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A guide to using social media to report breaking news--without getting burned

A guide to using social media to report breaking news--without getting burned

Margaret Looney | January 28, 2014

When disaster strikes, reporters can easily access a wealth of information on social media. Verifying that information, however, is more difficult.

That's why the European Journalism Centre (EJC) has created the Verification Handbook. The free, online handbook bills itself as the "definitive guide to verifying digital content for emergency coverage."

"Knowing the fact that social networks act as a well of information, and the aid/volunteer communities are actively helping out to get a better understanding on the disaster-affected area is the first step," said Rina Tsubaki, EJC project manager and one of the handbook's authors. "What we need to be prepared for, especially as the journalists, is how to debunk false and fake information and sort out facts and informative updates when these types of events happen."

Written by journalists from Storyful, the BBC, the Guardian and other top news outlets, the handbook's ten chapters cover topics including how to verify images, video and other user-generated content; tips for handling breaking emergency news; and how to prepare newsrooms for disaster coverage.

The handbook's advice should be useful not just for journalists, but for the public as well. "Any engaged citizen today should have a basic idea about how to tell if an image has been manipulated, if a video seems a bit off, if a tweet has misinformation," Craig Silverman, the handbook's editor, told journalism.co.uk. A noted verification expert, Silverman is content director at Spundge and editor of the Regret the Error blog on the Poynter website.

Chapter authors include other verification mavens, such as Malachy Browne, news editor of Storyful; Trushar Barot, assistant editor of the BBC News UGC hub; Mathew Ingram, senior writer at GigaOM; Philippa Law, UGC community coordinator at The Guardian and Anthony De Rosa, editor-in-chief of Circa.

The handbook is available in English, and Tsubaki said there is a demand for translation into other languages as well. The nonprofit social tech company Meedan is seeking volunteers to translate the handbook into Arabic. Meedan created the Checkdesk project that develops verification tools, and the company's research and communications manager Tom Trewinnard contributed to the handbook.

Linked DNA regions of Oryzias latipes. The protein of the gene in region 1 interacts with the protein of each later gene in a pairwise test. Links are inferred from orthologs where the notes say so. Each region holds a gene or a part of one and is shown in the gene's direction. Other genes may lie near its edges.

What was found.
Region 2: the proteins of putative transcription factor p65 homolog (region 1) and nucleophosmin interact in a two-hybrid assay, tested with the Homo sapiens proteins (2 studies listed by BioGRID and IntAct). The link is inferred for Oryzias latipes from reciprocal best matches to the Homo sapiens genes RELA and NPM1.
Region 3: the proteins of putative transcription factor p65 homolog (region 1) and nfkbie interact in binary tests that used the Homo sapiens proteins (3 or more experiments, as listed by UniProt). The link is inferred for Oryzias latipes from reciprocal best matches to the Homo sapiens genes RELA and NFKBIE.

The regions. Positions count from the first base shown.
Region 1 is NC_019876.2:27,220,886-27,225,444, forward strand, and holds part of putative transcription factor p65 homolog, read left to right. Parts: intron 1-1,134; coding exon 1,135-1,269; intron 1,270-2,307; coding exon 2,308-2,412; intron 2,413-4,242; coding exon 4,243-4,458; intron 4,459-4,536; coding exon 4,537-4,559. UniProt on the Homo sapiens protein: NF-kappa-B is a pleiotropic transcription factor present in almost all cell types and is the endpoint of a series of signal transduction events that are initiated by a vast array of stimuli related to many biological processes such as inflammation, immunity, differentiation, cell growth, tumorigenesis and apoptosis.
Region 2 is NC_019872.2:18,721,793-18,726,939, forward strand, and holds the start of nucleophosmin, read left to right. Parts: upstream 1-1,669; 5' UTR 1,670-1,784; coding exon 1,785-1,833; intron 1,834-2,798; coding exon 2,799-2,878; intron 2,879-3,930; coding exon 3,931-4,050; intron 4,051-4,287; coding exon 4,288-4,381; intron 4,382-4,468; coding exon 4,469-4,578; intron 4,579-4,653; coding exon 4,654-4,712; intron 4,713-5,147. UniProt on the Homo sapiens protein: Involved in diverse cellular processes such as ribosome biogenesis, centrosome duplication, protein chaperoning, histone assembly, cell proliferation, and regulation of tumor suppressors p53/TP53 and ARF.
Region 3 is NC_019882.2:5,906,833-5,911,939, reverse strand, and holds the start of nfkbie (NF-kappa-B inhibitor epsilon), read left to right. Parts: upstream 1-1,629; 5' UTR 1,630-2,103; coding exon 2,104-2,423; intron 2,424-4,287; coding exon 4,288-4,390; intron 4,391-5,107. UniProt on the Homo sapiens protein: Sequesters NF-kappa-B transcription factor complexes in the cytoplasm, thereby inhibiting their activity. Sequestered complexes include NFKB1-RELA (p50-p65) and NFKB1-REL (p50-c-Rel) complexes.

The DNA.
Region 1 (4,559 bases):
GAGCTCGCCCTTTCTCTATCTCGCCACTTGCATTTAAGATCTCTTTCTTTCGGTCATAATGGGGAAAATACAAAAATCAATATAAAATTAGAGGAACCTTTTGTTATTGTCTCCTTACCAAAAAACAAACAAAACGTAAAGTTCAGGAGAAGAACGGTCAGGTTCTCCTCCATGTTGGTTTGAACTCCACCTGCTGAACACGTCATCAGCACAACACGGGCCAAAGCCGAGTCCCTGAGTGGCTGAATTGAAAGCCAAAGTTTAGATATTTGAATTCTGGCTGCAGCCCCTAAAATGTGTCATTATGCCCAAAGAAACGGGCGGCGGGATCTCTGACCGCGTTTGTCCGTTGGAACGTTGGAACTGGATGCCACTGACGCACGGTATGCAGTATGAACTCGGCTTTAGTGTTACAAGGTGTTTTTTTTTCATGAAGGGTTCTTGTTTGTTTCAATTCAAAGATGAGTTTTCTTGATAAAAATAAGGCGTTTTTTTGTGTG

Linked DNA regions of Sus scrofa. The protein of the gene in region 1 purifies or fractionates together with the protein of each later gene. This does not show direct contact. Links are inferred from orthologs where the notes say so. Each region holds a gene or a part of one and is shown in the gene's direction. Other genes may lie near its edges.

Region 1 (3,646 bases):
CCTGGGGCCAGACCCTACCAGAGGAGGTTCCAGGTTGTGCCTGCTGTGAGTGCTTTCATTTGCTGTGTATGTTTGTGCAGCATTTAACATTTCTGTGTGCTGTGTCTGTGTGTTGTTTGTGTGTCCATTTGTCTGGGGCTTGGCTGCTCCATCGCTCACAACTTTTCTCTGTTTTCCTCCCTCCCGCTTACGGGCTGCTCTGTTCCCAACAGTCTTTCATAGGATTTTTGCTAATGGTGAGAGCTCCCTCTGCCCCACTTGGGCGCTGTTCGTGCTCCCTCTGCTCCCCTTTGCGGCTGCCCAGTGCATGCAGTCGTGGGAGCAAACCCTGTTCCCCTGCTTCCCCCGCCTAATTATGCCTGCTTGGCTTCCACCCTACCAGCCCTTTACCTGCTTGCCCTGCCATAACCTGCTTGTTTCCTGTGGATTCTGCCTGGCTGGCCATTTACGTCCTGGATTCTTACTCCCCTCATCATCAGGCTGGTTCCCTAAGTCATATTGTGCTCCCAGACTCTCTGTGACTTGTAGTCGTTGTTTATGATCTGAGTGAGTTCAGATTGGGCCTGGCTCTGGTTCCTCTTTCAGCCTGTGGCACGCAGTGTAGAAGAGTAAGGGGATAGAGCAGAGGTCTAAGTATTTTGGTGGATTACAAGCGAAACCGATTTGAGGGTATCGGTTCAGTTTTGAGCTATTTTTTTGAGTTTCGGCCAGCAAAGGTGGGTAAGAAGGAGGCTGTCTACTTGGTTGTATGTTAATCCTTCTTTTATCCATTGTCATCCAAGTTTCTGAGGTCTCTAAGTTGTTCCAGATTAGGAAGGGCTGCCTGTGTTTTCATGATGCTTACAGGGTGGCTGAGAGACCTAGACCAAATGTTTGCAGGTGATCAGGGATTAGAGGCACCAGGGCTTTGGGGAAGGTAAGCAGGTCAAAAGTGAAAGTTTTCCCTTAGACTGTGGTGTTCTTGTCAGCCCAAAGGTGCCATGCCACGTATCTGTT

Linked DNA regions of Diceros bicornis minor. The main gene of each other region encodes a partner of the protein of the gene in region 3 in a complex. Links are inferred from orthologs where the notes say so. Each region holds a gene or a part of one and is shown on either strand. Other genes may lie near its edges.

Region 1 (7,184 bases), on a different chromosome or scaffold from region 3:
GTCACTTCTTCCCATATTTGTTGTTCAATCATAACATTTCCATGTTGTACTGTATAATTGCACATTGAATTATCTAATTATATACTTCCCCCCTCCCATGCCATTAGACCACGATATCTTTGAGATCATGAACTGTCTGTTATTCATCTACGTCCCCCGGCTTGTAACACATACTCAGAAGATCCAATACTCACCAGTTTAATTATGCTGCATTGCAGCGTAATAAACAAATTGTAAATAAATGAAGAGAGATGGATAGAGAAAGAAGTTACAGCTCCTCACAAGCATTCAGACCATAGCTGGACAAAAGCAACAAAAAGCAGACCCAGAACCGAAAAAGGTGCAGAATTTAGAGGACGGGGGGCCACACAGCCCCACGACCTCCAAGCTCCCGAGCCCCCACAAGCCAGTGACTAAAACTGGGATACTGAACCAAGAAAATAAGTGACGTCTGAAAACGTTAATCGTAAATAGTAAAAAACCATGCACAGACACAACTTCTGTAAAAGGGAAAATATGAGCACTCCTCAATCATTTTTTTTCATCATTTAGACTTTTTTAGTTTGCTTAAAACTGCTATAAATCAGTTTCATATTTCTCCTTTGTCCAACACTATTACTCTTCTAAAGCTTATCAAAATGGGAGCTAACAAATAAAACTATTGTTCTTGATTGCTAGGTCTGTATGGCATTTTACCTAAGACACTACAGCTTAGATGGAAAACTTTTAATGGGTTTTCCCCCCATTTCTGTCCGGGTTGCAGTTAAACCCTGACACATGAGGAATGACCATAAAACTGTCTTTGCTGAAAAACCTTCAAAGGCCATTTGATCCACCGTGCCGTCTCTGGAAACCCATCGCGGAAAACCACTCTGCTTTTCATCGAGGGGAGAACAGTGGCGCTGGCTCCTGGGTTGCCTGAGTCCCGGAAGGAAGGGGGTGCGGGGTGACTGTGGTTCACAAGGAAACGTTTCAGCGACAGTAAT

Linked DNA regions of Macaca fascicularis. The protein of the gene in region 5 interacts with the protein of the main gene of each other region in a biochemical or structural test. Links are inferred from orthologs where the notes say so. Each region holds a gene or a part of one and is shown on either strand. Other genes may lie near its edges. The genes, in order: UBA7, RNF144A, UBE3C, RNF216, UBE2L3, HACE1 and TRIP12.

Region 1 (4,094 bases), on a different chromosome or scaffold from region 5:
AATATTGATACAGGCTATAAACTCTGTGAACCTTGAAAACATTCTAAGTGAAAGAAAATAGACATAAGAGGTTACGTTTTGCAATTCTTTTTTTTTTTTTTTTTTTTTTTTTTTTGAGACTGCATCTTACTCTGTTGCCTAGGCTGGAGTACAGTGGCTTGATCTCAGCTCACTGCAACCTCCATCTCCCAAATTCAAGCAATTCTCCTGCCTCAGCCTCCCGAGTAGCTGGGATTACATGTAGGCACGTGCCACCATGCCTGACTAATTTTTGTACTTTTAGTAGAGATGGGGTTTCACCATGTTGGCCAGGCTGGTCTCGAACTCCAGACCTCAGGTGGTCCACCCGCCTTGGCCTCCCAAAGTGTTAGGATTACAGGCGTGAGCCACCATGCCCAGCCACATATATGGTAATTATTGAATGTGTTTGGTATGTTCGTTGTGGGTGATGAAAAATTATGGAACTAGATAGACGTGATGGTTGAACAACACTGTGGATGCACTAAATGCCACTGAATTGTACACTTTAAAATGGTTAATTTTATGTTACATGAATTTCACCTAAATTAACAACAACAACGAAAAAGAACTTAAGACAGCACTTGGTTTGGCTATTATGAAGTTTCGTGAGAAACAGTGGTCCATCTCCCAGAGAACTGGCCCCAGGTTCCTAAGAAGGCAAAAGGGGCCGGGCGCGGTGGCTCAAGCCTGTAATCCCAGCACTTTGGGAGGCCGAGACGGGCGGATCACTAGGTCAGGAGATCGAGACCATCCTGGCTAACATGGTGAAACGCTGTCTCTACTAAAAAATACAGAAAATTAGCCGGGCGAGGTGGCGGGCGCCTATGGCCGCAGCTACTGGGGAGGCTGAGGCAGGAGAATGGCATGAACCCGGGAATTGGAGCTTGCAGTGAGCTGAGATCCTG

The Dutch Ministry of Education, Culture and Science and the African Media Initiative (AMI) helped to finance the project, which is also supported by the UN Refugee Agency (UNHCR), the United Nations Alliance of Civilizations (UNAOC) and the United Nations Development Programme (UNDP).

The handbook is available online now for free. Downloadable versions in formats including PDF and Kindle will be available Feb. 7.

IJNet Editorial Assistant Margaret Looney writes about the latest media trends, reporting tools and journalism resources.

@margylooney

Image CC-licensed on Flickr via stephenjohnbryde.

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Comments

Using social media report breaking news without getting burned

Great effort. I haven't read it yet, but I wonder what practical lessons would be there for Africa, a continent in which governments not only pay trolls but sometimes go straight out to sell lemon stories in order to discredit reporters and news reporting. I am always concerned that the peculiarities of our continent is hardly put into mind when projects like these are conceived. I am not saying this is the case here, just thinking aloud.

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